The Boston Basin contains nearly 200 drumlins, and for many of these we now have data about the formations upon which they rest. The relation of these drumlins to the other glacial deposits and to bedrock gives information about the age of the various formations and evidence as to the number of glaciations that have affected this region.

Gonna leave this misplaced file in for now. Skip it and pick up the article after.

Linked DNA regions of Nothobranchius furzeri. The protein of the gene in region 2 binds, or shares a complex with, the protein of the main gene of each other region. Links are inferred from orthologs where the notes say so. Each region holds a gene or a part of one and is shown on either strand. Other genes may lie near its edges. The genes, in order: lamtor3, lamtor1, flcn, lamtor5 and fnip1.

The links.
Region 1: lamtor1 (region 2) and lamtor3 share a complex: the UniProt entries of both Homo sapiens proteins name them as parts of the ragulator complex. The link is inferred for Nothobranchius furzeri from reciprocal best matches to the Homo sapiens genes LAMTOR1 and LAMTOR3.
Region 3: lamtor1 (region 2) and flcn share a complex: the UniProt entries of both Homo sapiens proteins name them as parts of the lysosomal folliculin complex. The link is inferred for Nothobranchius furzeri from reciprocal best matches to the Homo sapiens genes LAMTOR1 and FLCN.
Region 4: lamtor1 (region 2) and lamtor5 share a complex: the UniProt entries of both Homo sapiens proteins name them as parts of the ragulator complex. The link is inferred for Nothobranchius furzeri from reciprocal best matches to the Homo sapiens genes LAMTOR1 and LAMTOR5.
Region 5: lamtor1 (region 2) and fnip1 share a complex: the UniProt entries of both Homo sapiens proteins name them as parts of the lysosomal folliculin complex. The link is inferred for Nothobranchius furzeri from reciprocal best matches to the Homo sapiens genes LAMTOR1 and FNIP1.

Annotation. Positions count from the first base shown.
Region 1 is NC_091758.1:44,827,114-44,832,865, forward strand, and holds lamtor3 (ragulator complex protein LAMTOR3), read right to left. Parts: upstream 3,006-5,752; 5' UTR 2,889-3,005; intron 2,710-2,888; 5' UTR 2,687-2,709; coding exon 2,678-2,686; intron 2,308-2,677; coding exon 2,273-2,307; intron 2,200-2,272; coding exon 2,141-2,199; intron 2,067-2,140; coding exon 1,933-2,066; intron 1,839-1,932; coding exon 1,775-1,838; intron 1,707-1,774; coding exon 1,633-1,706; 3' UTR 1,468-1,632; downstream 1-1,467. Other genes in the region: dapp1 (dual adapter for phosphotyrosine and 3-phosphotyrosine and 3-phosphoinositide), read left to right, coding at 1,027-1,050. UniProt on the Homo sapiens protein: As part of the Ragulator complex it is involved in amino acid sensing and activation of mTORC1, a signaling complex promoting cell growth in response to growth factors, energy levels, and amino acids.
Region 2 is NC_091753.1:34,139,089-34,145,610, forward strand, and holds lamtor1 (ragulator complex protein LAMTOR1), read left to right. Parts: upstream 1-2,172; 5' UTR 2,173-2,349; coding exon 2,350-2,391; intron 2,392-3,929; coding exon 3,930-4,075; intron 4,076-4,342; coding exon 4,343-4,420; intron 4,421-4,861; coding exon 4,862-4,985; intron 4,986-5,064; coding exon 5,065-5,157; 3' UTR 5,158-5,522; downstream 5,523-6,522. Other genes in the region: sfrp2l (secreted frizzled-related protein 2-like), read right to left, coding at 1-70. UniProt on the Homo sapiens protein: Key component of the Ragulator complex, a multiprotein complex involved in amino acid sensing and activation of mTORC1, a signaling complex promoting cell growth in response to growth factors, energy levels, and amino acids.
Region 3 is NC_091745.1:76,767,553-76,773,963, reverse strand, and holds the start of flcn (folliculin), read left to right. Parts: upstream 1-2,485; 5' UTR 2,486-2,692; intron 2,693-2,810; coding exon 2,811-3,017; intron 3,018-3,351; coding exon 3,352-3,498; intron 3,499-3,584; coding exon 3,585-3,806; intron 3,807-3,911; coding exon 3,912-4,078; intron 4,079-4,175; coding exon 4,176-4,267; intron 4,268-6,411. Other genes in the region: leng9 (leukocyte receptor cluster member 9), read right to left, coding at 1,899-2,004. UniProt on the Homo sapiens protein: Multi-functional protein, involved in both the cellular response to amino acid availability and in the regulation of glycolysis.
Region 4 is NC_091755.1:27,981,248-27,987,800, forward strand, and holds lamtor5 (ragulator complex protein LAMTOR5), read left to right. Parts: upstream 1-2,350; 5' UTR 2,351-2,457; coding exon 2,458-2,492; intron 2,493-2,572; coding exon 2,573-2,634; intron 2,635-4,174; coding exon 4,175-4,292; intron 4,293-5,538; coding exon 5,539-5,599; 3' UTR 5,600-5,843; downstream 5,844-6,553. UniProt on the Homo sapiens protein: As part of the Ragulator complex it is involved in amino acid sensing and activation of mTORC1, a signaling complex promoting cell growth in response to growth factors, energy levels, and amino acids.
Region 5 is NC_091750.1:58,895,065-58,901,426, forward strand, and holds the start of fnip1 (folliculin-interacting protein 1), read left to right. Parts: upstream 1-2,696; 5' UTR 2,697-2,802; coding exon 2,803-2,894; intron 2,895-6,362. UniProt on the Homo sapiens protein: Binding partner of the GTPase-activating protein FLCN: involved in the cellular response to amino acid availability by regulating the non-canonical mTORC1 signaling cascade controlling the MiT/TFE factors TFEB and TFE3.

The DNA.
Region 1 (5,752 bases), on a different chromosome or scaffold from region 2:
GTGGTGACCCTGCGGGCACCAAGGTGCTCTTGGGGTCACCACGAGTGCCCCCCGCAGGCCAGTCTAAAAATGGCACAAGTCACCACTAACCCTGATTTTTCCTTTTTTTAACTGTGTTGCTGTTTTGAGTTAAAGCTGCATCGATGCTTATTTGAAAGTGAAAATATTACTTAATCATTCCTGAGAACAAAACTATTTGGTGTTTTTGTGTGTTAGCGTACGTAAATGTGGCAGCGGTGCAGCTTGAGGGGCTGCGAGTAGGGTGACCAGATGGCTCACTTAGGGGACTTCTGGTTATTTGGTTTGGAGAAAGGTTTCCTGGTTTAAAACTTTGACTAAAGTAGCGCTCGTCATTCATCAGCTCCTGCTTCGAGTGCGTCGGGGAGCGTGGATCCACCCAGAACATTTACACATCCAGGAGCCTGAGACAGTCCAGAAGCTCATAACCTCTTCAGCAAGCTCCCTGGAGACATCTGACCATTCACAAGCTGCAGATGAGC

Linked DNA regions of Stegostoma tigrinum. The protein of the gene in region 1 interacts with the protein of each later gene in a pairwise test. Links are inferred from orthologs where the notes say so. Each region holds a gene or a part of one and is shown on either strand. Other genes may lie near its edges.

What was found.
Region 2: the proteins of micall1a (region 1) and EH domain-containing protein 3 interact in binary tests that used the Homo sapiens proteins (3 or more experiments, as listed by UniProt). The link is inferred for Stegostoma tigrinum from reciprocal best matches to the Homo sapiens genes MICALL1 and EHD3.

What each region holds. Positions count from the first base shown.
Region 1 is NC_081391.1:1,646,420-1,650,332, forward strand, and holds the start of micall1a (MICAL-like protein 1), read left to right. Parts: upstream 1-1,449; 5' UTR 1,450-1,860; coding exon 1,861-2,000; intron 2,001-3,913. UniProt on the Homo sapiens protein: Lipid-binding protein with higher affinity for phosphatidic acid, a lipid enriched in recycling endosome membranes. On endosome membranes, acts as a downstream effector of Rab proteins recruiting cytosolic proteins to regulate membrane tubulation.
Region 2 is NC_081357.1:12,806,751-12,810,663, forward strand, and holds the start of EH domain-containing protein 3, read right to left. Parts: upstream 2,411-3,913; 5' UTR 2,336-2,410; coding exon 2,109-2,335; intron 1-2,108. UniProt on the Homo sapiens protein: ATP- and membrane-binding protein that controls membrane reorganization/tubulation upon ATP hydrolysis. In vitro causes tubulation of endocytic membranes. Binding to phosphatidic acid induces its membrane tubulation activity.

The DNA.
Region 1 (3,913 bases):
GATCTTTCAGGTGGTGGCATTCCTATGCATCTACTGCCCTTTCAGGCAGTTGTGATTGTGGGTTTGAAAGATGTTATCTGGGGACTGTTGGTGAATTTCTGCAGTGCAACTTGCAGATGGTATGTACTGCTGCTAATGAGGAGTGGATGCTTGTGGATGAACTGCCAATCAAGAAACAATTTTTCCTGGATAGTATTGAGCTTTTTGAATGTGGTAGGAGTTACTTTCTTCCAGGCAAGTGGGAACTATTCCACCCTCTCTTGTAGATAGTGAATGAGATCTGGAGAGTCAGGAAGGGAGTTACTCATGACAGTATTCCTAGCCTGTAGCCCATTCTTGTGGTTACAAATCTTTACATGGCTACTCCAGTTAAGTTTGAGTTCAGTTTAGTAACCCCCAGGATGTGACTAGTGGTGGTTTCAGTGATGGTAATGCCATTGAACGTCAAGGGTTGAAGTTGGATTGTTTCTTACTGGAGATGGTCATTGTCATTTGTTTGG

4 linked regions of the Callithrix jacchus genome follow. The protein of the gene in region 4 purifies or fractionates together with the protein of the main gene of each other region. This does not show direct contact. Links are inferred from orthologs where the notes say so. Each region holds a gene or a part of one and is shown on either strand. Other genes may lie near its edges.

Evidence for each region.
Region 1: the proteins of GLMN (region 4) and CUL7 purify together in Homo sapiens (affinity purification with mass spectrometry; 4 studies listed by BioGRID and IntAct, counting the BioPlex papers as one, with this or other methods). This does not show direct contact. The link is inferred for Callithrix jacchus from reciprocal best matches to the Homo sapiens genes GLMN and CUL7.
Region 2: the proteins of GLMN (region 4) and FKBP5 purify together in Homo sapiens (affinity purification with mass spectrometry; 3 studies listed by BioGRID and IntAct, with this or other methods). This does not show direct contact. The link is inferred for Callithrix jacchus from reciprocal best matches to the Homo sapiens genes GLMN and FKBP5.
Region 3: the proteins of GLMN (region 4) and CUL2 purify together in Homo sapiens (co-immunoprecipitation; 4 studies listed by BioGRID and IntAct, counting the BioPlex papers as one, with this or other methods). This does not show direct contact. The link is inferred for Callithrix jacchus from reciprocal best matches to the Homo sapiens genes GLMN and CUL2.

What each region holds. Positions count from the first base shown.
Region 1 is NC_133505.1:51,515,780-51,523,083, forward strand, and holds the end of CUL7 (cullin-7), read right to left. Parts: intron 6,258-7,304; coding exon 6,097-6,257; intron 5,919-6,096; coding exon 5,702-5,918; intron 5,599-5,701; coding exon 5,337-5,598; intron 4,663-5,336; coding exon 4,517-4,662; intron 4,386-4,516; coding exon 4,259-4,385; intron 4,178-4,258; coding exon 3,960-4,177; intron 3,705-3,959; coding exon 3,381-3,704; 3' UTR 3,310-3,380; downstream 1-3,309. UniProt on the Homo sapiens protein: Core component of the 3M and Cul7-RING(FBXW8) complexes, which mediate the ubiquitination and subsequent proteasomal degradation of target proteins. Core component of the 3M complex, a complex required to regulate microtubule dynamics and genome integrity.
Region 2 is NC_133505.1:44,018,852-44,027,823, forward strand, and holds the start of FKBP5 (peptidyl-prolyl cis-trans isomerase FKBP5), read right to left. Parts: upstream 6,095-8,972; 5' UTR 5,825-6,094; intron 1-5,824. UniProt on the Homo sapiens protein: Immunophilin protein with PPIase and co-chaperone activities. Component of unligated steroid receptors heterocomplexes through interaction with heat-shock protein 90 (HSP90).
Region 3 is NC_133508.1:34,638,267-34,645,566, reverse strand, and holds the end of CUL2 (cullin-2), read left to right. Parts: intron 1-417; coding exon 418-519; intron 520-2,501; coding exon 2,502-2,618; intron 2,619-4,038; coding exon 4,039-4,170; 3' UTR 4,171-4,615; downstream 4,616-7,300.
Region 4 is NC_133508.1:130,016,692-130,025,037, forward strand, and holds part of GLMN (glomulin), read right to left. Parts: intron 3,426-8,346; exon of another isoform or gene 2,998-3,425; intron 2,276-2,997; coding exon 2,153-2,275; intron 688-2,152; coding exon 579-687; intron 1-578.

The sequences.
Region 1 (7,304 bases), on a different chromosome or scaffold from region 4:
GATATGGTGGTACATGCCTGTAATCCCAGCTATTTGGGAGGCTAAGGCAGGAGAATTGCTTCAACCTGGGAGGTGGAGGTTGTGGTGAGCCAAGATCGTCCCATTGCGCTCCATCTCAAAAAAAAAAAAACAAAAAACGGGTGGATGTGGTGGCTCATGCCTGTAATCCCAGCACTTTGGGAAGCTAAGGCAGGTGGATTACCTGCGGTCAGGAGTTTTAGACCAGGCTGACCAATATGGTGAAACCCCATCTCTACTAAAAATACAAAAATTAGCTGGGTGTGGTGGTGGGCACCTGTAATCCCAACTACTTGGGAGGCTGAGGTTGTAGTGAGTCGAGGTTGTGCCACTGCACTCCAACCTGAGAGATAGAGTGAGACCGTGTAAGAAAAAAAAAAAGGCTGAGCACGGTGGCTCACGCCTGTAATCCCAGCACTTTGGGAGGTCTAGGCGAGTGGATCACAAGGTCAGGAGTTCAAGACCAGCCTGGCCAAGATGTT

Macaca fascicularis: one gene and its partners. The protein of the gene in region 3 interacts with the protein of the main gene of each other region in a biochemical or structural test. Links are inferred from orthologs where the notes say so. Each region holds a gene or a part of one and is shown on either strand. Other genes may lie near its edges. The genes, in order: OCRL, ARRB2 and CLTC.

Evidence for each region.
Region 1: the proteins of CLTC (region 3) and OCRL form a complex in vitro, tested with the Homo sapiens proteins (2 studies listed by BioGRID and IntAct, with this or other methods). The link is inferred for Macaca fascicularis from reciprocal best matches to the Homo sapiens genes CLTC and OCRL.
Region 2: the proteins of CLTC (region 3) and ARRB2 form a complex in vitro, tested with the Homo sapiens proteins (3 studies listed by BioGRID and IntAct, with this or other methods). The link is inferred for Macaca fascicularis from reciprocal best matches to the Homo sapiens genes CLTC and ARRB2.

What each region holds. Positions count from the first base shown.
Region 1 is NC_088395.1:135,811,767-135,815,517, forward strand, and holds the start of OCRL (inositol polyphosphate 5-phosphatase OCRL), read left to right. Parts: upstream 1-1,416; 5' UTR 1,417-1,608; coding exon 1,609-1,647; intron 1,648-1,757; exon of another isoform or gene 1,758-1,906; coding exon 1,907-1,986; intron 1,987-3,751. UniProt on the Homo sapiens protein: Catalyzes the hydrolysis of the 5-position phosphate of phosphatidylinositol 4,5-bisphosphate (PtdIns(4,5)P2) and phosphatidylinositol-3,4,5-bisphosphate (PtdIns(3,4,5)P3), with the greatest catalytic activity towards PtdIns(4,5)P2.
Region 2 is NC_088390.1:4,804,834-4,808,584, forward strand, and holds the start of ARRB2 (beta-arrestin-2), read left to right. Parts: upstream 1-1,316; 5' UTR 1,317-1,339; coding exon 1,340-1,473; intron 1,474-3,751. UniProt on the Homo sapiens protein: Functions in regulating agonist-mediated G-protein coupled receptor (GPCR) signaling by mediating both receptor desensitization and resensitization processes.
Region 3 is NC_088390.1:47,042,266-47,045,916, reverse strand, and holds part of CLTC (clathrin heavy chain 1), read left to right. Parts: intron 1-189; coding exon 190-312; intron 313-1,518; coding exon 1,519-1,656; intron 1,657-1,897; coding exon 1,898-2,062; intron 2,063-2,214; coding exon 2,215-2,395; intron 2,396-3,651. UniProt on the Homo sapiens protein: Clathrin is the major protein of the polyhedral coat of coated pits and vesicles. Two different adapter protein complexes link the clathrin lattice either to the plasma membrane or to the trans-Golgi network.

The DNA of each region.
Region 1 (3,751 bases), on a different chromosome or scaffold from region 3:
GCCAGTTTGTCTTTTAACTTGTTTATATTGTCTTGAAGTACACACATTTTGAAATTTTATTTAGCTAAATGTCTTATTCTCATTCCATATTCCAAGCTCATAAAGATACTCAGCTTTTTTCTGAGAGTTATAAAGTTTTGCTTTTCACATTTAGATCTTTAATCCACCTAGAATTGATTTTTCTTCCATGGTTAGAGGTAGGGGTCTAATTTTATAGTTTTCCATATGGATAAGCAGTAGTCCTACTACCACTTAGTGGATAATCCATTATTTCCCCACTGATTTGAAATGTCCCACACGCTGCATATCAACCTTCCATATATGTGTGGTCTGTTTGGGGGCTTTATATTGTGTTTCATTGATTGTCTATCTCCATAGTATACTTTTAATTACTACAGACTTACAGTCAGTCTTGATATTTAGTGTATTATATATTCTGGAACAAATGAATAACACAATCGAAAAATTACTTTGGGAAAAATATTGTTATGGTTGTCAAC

The topography of the Boston Basin is now much less rugged than it was just before the last glaciation, owing largely to the fact that the deep valleys in the rock surface are now partly filled with glacial deposits. Despite the lowland character of the basin, the differences of elevation of bedrock are more than 400 feet, the higher parts being generally conglomerate and the lower parts slate. Several deep valleys in the rock surface, with their bottoms about 200 feet below sea level, cross the area.1 The lower part of . . .